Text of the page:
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Thread: Writing Fraction as Product of Two Fractions

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    Member cmf0106's Avatar
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    Writing Fraction as Product of Two Fractions

    Confused about a few examples from a math book, why in the top example is the * included, but no * operator is used in the bottom example? The book is performing similar actions on both expressions. Is this perhaps a typo on the authors part?

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    Re: Writing Fraction as Product of Two Fractions

    it's probably just a typo

    being next to one another with no intervening symbol is equivalent to multiplication so both are correct
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    Re: Writing Fraction as Product of Two Fractions

    It's possible they used an operator in the top example so the result would not be confused with a mixed fraction.
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    Member cmf0106's Avatar
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    Re: Writing Fraction as Product of Two Fractions

    Quote Originally Posted by romsek View Post
    it's probably just a typo

    being next to one another with no intervening symbol is equivalent to multiplication so both are correct
    Quote Originally Posted by MarkFL View Post
    It's possible they used an operator in the top example so the result would not be confused with a mixed fraction.


    Thanks for the feedback. Yes this is where I am confused because earlier in the book they mention when a whole number is sitting next to a fraction, it is the same as addition as shown in the attached image.

    But for the example I used in the original post, 2 1/x+1, that does not have a multiplication symbol - so that is a typo then? Because otherwise according to the book this would be the equivalent of 2 + (1/x+1) with no sign.

    Writing Fraction as Product of Two Fractions-ycvbih6.png
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    Re: Writing Fraction as Product of Two Fractions

    Quote Originally Posted by cmf0106 View Post
    Thanks for the feedback. Yes this is where I am confused because earlier in the book they mention when a whole number is sitting next to a fraction, it is the same as addition as shown in the attached image.

    But for the example I used in the original post, 2 1/x+1, that does not have a multiplication symbol - so that is a typo then? Because otherwise according to the book this would be the equivalent of 2 + (1/x+1) with no sign.

    Click image for larger version. 

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    ok... what's going on here is the difference between two numbers associated together via an operator vs. 2 numbers that make up a single number that includes a fraction.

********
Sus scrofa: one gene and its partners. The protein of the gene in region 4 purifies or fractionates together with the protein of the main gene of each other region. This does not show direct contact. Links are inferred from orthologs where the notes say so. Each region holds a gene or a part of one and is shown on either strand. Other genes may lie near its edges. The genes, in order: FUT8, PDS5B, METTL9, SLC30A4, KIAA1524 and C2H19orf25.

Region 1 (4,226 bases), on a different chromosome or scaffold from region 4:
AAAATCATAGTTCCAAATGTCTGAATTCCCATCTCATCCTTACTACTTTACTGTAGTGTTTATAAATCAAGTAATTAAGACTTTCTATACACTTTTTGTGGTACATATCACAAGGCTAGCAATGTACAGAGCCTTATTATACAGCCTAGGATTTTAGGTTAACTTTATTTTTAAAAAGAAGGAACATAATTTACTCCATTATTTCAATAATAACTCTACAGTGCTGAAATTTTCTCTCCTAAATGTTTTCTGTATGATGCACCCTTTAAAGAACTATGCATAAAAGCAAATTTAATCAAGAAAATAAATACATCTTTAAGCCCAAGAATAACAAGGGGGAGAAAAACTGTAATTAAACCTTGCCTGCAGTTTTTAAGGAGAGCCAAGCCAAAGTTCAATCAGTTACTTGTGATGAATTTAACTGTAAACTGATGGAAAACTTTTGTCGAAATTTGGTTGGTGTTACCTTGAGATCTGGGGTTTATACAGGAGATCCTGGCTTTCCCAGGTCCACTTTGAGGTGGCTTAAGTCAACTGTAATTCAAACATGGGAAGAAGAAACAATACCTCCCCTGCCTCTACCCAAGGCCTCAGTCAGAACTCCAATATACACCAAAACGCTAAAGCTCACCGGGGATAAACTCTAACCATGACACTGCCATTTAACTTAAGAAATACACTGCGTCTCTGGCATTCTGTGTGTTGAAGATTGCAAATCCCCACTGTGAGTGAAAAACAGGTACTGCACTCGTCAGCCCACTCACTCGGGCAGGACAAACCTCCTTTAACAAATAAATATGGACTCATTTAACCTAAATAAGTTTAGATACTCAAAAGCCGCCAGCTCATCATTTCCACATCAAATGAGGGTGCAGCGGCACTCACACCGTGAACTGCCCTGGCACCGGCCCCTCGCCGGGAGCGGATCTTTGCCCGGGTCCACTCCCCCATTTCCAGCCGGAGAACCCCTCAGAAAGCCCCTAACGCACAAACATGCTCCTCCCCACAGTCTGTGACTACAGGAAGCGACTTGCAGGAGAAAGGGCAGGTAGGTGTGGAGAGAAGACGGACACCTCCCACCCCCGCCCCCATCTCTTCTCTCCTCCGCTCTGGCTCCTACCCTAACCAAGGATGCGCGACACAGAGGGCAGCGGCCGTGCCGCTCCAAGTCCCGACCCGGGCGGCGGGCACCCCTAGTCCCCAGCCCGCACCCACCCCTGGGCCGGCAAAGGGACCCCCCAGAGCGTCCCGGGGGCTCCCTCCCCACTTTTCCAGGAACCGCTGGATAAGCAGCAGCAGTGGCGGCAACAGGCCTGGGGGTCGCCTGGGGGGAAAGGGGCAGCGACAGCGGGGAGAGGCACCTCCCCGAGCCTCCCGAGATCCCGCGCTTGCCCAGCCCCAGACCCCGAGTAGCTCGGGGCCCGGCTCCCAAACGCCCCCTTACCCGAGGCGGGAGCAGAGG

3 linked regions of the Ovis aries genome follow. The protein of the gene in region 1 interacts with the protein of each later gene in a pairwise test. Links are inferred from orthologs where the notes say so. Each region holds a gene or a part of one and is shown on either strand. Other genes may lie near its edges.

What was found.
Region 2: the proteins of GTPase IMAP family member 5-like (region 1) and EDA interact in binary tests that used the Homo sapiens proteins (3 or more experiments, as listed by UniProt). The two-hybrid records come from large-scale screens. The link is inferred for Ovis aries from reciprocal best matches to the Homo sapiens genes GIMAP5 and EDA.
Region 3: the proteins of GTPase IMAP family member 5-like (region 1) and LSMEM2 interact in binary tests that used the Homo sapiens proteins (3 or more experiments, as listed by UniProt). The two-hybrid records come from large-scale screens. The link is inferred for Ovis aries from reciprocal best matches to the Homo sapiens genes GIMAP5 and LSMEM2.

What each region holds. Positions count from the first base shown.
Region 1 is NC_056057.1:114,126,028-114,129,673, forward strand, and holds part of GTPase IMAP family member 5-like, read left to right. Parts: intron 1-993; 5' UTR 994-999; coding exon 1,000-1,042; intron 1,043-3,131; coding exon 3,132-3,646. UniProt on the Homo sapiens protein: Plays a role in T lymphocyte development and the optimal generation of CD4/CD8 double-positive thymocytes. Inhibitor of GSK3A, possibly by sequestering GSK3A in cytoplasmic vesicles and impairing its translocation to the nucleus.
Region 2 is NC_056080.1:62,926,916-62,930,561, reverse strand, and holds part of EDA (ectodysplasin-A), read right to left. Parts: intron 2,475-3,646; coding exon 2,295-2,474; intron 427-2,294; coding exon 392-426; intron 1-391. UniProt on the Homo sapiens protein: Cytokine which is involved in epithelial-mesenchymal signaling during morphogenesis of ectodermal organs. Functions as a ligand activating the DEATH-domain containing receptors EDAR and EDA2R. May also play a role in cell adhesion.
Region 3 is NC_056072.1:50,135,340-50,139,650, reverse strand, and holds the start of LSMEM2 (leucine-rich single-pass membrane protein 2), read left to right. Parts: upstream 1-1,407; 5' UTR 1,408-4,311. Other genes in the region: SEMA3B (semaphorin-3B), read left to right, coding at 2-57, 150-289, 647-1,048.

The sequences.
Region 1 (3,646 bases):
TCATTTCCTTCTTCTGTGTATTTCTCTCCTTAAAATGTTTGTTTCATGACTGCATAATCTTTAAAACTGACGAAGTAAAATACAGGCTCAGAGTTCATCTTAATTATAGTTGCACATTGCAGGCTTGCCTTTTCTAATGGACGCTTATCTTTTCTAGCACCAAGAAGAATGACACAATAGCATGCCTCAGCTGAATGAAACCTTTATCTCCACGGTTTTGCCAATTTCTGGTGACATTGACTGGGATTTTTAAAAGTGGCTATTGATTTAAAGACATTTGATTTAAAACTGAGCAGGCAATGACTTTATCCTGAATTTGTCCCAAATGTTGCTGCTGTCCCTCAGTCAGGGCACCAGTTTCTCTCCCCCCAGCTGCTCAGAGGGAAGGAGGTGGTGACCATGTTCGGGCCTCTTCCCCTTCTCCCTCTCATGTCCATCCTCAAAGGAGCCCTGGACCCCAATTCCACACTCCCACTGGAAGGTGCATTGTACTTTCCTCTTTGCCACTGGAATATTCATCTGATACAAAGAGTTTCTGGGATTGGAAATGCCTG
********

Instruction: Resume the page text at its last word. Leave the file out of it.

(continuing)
For example consider the expression $2\dfrac 1 4$

    This certainly can mean the single number that is equivalent to $2+\dfrac 1 4 = \dfrac 9 4$

    It also can stand for $2 * \dfrac 1 4 = \dfrac 1 2$

    It's really impossible to tell which without context.

    I would add that using the first form with anything but strictly numbers is rarely if ever seen.

    So the expression $2\dfrac {1}{x+1}$ would always stand for $2 * \dfrac{1}{x+1}$ and not $2 + \dfrac{1}{x+1}$
    Last edited by romsek; Jun 21st 2018 at 06:03 AM.
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    Member cmf0106's Avatar
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    Re: Writing Fraction as Product of Two Fractions

    Here is what it states in the book. "For example 1 1/5 (which is really 1 + 1/5) is a mixed number. We will practice going back and forth between the two forms".
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    Re: Writing Fraction as Product of Two Fractions

    Quote Originally Posted by romsek View Post
    I find that tough to believe that they say a whole number sitting next to a fraction means addition. It never has. You'll always see a plus sign when addition is intended.
    You have been doing advanced math for too long. The OP is, indeed, correct that in very basic level mathematics texts, a "mixed fraction" is one that includes whole numbers plus a fraction (and the plus sign is assumed).

    https://www.mathsisfun.com/mixed-fractions.html
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    Re: Writing Fraction as Product of Two Fractions

    Quote Originally Posted by SlipEternal View Post
    You have been doing advanced math for too long. The OP is, indeed, correct that in very basic level mathematics texts, a "mixed fraction" is one that includes whole numbers plus a fraction (and the plus sign is assumed).

    https://www.mathsisfun.com/mixed-fractions.html
    I corrected and expanded upon this answer.
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